Buy Photoshop Lightroom before a Camera Lens

By Jed Grant

Brooklynn Before and After Lightroom EditingOne thing you will see immediately when you start digging into photography is that you can quickly become limited by your lens. A good lens can give you great control over depth of field and allow you to get a LOT more light into the camera, which in turn means you can leave your ISO low and get higher quality images. Lenses are an exceptional investment, however, that’s exactly what they are, they’re an investment. My articles target people on a budget and those who simply want to learn quickly and even though a lens has a lot of value, I would suggest there’s something else that will help raise the quality of your work faster. Adobe Photoshop Lightroom.

First, Photoshop Lightroom is not the same as Photoshop. Lightroom is designed specifically with photographers in mind. Now, why? You’ve seen all those image on the internet that look amazing right? I guarantee ALL of those images have been edited. Every single one. Some of the very elaborate ones use Photoshop and some heavy image manipulation to combine multiple photos. Photoshop can perform almost every editing task Lightroom can and it’s more powerful in almost every way. However, Lightroom has a few advantages if you’re just taking pictures. It’s fast. I downloaded the application a couple of days ago and can already comfortably edit almost all of my images just the way I want. It doesn’t allow some of the editing styles Photoshop does, but it’s MUCH faster. It also has a very intuitive user interface that is design for a photographer instead of a designer. Additionally when you edit a high-res image in Photoshop you wind up with a 100MB+ file. Lightroom works in such a way that the file size is barely noticeable and none of your edits are permanent, meaning you can go back to the original at any time.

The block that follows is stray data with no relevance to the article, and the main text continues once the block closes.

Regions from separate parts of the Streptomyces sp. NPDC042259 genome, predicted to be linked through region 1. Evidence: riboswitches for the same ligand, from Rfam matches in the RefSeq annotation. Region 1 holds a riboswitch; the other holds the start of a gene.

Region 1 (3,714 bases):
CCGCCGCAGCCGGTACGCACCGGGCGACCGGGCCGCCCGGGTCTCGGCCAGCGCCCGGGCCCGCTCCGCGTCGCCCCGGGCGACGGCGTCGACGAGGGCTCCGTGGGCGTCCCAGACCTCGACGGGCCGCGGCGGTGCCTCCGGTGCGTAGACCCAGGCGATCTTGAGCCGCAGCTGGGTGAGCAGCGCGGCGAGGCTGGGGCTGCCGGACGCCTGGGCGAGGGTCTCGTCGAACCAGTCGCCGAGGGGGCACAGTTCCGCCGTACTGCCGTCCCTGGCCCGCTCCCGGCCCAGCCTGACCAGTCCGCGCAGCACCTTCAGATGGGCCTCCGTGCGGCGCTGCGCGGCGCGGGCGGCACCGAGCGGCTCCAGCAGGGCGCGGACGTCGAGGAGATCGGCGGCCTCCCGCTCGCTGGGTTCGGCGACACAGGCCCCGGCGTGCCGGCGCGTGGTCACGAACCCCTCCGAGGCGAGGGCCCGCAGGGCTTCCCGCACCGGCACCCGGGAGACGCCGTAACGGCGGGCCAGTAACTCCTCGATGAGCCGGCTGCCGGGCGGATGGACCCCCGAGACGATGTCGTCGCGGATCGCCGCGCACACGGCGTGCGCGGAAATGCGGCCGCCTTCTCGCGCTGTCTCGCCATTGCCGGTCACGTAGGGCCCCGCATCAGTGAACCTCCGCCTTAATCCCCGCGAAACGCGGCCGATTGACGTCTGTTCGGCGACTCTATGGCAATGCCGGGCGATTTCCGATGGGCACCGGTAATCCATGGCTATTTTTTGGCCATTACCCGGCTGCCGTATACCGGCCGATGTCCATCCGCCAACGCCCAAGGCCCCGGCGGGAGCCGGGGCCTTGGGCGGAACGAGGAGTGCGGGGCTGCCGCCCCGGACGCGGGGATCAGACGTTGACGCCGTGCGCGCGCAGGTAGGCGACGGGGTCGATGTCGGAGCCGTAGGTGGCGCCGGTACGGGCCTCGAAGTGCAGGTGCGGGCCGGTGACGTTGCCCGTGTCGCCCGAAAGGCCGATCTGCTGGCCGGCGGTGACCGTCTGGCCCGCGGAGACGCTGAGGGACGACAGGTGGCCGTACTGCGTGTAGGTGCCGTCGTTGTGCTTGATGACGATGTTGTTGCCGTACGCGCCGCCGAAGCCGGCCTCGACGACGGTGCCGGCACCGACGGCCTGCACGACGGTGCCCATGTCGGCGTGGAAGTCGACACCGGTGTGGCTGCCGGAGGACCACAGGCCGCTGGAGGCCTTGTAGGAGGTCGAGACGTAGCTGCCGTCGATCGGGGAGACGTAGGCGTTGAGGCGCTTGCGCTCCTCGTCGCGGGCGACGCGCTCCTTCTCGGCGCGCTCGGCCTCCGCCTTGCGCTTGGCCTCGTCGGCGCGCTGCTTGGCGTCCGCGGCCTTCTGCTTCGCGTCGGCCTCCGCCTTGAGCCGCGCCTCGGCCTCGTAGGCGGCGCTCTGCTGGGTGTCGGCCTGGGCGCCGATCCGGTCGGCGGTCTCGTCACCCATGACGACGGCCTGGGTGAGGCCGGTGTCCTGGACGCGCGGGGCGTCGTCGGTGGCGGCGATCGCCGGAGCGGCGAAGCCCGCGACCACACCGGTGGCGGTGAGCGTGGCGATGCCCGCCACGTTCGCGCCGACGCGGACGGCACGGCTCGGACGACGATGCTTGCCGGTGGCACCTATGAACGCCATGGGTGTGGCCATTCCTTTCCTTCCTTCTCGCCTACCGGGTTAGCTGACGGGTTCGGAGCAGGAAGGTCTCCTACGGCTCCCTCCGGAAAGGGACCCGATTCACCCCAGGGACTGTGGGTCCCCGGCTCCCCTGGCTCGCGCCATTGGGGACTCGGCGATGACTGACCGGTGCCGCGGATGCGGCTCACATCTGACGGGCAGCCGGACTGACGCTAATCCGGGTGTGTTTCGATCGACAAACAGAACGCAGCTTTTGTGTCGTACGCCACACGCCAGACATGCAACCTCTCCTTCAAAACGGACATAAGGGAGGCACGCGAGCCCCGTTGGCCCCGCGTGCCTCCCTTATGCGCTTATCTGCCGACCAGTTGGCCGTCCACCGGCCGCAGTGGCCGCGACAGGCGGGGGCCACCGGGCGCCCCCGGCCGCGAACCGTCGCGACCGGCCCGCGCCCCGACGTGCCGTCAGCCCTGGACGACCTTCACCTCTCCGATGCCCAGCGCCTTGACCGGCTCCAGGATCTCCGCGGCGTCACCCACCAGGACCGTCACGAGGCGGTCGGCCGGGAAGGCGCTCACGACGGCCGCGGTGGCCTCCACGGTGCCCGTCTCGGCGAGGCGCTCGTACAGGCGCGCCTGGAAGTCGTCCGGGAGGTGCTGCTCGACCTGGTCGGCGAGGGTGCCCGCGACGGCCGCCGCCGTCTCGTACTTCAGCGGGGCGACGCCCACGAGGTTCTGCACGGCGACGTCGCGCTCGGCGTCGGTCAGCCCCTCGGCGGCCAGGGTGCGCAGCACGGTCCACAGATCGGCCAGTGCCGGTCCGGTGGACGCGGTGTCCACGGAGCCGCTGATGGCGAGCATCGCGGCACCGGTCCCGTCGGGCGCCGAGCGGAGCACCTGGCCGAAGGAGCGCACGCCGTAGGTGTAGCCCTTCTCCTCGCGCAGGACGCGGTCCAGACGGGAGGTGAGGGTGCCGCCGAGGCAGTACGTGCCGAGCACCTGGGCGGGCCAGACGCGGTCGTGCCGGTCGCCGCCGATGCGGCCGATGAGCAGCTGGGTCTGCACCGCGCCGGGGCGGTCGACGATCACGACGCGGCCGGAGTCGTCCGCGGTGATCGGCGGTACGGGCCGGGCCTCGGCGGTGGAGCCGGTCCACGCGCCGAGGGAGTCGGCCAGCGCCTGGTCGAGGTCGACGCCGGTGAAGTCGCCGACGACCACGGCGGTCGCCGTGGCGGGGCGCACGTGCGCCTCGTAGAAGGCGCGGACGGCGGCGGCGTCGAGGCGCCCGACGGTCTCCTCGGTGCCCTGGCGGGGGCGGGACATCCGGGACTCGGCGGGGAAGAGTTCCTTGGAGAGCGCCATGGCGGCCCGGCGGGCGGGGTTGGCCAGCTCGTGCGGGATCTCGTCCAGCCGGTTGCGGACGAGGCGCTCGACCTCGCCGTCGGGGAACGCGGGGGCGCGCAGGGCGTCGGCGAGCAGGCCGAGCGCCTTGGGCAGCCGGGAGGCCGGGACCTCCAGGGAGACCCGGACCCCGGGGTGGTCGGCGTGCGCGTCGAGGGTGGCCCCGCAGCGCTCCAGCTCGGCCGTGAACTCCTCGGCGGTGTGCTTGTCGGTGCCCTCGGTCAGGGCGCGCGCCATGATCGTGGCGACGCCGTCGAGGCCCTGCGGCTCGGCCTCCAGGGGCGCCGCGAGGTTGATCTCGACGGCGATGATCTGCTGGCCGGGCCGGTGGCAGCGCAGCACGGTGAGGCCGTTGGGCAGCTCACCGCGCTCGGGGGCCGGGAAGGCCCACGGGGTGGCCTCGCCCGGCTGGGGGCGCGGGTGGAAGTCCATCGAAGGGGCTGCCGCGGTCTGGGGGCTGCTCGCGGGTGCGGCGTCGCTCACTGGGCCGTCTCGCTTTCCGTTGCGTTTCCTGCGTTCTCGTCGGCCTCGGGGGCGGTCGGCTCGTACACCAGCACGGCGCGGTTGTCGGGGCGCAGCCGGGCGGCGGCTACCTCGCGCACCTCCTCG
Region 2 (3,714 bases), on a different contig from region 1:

Who Cares?

So who really cares about editing? Everyone. Editing can turn a boring image into something colorful and vibrant, or stylized and unique. It can add an artistic flare that provides customers, or yourself with an image that isn’t your average JC Penny photo shoot. You can look at any of the images in my gallery to see what editing can do. Particularly the posts with before and after images such as the Photo Editing: Introduction post.

So when it comes down to a choice between Lightroom and a Lens? Do some research about Lightroom. Go download the trial from adobe. Watch some tutorials, find some presets, and see for yourself how good your pictures really are in 5-15 minutes of editing.

Photo of Rachel Before and After Lightroom Editing

The above image edit was done in less than a minute. All I needed to modify was the exposure, color temperature and noise reduction sliders and it was done. For me personally this adjustment makes the image significantly better.

Photo of Max Before and After Lightroom Editing

In this image I was trying to allow the sun to flare into the image to create a lens flare effect you see fairly often in modern photography. I may have over done it just a tag. I firmly believe that a better exposure would be ideal, however, as a totally new photographer Lightroom is able to help fix some of my mistakes. In this image I used a handful of different sliders including contrast, curves, temperature, noise reduction and recovery. Mostly just trial and error sliding them bars up and down. it still took me less than 5 minutes.

Photo of Rachel Before and After Lightroom Editing

In this image I used a Lightroom preset I found on the internet. Then adjusted the various settings to work for my image. Less than 5 minutes.

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  1. By helena August 28, 2010

    Have you looked into Photoshop Elements? It’s so much cheaper. Or is it too basic?

  2. By Jed Grant August 30, 2010

    Helena, I have looked at Elements, and it is a little too basic. In the next week I’ll be trying to put up a intro to Lightroom video. It has a TON of power and it’s presented much more simply than Elements or the regular Photoshop. I am guessing that you could get some pretty good edits with Elements, however, something that would take 20 minutes in Elements would take 2-3 in Lightoom. I edited 200 photos tonight (on my flickr stream – softball stuff) with Lightroom. No way could I pull that off in Elements. Look for the Lightroom vid this week, you’ll see what I mean.

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